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Has society left men behind?


Argus

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A column in today's Globe strikes a chord with me, as it talks about how boys and young men have lost interest in education and working, and so many have found their preferred life is that of 'slacker'. School, from kindergarten up through university, has become so feminized it's often a hostile environment for boys and men, and doesn't appeal to their instincts for competition. In fact, competition is frowned on, and a more feminized 'cooperative approach' is taught instead.

Most of what we used to think of as typical boy and young male behaviour has become banned or at least frowned on by society. The kind of rowdiness which used to be routine now gets advice from stern teachers and principals to put junior on Ritalin. And that attitude has spread out through society as it tries to instill a feminized version of behaviour. As a result, a lot of boys and men don't act or feel much like participating any more, and have kind of dropped out.

http://www.theglobeandmail.com/opinion/the-lost-boys-video-games-more-fun-than-growing-up/article31464598/

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Elaborate on specific banned behaviours. What are the behaviours that are banned? What are the specific policies that ban them? I would also like you to elaborate on "hostile" and how teaching kids how to work co-operative is hostile, particularly considering the nature of Post-Fordist industry today with a focus on flexibility and collaboration.

Edited by cybercoma
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Yeah I agree there is a societal change in regards to male roles. Change is hard for some people - especially if the perception involves giving up power to another group (such as young women in politics), but I think more could be done to highlight the strengths men bring to society, as we continue to work on gender equality in all areas. The current inequality isn't really the 'fault' of men, though they remain the primary beneficiaries of a long-time patriarchal society, but change comes slowly - generation by generation. I have seen roles expectations loosened for men and women in my lifetime, but there is still significant rigidity for both.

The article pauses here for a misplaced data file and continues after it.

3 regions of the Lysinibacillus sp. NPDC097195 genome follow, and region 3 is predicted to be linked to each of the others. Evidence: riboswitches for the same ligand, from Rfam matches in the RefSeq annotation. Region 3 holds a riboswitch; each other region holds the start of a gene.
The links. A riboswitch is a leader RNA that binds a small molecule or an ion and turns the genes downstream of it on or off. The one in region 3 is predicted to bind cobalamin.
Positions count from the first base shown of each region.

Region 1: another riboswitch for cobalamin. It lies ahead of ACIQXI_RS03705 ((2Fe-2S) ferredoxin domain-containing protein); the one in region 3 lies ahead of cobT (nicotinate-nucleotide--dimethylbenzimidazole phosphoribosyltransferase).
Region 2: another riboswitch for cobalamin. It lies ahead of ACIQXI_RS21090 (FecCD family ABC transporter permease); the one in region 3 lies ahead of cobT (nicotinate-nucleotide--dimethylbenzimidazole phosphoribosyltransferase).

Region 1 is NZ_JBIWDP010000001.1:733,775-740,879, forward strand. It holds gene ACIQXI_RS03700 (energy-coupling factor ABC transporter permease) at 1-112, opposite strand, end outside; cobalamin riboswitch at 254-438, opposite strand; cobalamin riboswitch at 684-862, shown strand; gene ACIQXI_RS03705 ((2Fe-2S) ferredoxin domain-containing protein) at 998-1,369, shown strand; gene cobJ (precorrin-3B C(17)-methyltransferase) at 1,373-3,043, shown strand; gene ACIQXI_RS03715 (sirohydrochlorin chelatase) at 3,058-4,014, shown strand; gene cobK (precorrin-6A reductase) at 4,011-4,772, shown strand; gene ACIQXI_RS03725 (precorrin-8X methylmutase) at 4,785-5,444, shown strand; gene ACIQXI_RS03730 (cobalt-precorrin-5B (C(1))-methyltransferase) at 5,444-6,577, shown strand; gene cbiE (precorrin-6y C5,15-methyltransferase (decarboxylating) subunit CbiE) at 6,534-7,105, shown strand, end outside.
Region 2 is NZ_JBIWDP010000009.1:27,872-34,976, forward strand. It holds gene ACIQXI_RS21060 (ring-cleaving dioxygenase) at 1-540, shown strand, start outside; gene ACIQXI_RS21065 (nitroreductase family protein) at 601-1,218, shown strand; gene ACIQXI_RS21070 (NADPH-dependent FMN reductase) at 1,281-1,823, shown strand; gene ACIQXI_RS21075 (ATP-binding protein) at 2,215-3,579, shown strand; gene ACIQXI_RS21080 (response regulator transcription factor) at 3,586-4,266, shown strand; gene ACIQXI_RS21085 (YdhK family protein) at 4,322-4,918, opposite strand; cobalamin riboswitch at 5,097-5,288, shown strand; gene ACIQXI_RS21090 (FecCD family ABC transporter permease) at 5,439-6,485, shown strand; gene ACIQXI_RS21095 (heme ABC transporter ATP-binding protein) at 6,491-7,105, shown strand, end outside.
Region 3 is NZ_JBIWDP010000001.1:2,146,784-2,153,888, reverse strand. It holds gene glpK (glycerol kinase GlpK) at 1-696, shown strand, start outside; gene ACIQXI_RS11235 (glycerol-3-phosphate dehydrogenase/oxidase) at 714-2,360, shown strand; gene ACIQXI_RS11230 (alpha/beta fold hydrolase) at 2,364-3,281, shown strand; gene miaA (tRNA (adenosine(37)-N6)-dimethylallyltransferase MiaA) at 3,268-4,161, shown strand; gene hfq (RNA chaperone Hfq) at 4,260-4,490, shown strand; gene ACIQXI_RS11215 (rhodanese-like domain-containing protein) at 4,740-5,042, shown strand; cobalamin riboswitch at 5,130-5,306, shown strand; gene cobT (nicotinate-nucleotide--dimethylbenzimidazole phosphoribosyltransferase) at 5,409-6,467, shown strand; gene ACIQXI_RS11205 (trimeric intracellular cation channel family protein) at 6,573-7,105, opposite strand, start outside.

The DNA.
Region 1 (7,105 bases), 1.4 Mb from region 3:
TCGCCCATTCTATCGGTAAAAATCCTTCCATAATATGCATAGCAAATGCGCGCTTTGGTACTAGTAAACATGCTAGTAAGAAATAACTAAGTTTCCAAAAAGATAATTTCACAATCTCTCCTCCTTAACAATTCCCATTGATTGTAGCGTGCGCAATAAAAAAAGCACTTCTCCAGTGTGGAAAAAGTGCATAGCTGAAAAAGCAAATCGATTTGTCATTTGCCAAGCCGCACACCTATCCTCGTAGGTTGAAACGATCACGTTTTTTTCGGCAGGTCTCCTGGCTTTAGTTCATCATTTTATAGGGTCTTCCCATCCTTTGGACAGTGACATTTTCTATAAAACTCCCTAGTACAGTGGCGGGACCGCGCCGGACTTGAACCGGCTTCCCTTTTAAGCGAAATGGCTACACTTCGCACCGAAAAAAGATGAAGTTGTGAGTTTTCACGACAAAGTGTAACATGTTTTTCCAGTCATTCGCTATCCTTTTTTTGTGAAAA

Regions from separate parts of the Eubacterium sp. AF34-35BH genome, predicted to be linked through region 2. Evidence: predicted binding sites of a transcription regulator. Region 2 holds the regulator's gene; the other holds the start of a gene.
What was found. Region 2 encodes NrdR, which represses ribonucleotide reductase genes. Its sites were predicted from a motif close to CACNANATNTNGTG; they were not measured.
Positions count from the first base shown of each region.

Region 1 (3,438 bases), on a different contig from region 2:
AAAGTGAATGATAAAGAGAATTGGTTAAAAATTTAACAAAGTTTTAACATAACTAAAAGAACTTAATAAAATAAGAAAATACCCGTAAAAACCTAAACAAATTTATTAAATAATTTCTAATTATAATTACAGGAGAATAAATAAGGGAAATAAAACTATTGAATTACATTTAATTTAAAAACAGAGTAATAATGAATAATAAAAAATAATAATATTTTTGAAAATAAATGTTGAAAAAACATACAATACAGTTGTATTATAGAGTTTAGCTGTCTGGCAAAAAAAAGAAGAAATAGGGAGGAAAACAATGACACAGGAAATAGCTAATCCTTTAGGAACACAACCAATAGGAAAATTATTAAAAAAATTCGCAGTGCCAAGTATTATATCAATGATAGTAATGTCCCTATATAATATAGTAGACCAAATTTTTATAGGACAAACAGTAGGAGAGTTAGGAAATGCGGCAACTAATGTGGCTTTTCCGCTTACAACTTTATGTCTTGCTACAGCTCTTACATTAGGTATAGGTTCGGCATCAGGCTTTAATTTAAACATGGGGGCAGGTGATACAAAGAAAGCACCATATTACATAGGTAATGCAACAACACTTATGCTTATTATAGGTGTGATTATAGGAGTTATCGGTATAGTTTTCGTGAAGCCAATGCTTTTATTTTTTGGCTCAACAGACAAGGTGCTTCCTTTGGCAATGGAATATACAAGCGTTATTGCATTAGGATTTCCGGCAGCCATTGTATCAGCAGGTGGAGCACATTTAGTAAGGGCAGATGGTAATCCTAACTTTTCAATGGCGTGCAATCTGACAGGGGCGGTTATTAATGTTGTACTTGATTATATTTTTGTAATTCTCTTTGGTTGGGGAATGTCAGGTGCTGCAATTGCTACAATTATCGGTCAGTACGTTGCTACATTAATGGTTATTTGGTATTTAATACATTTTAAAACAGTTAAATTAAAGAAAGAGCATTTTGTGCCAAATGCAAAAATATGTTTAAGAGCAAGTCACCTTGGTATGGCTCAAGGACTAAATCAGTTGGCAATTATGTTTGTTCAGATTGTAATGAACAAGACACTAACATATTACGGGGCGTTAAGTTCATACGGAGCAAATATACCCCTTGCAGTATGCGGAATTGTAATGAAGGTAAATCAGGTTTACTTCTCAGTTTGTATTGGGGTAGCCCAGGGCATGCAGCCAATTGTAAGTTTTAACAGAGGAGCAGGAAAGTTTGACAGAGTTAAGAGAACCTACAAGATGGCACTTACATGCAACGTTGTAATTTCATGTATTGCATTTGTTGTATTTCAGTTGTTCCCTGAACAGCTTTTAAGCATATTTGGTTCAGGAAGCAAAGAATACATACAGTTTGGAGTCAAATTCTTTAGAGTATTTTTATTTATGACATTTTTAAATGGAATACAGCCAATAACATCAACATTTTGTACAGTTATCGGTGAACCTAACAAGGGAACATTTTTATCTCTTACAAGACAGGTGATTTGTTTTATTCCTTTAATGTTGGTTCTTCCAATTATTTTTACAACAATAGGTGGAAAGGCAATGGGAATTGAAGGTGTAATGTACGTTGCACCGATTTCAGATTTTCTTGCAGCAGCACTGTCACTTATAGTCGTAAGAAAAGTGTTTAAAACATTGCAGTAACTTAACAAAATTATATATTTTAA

As to boyhood rowdiness and using drugs to control, I have mixed feelings. It does seem that too often a diagnoses becomes "trendy" and suddenly everyone is being treated for it. On the other hand, my daughter resisted putting her son on Ritalin for his first two years of school - but the problems were simply getting worse.. He hated school, did poorly both academically and socially; by the time he got home, he was beyond frustrated and his behavior at home reflected that. On Ritalin, he performs much better and as a result, gets positive feedback from teachers and other kids; he's actually starting to like school. My daughter avoids giving him Ritalin while at home, so they get the bulk of his disruptively rowdy behavior.

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One would want to look at the education (or conditioning) system over the past 20-30 years to see how it got to this stage. And it is systematic but not quite clear and open about it. Education has clearly become social conditioning and moving more away from actual education (like languages, applied sciences, math, history, geography).

Now you have to wonder how it got to this stage without people noticing it early on (boiling frog scenario). Who approved this kind of thing?

Some of this came out with Common Core, and the notion of No child left behind. With this 'educational' system, they are leaving all children in a situation where they will have one hell of a shock when getting into the real world.

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As to boyhood rowdiness and using drugs to control, I have mixed feelings. It does seem that too often a diagnoses becomes "trendy" and suddenly everyone is being treated for it. On the other hand, my daughter resisted putting her son on Ritalin for his first two years of school - but the problems were simply getting worse.. He hated school, did poorly both academically and socially; by the time he got home, he was beyond frustrated and his behavior at home reflected that. On Ritalin, he performs much better and as a result, gets positive feedback from teachers and other kids; he's actually starting to like school. My daughter avoids giving him Ritalin while at home, so they get the bulk of his disruptively rowdy behavior.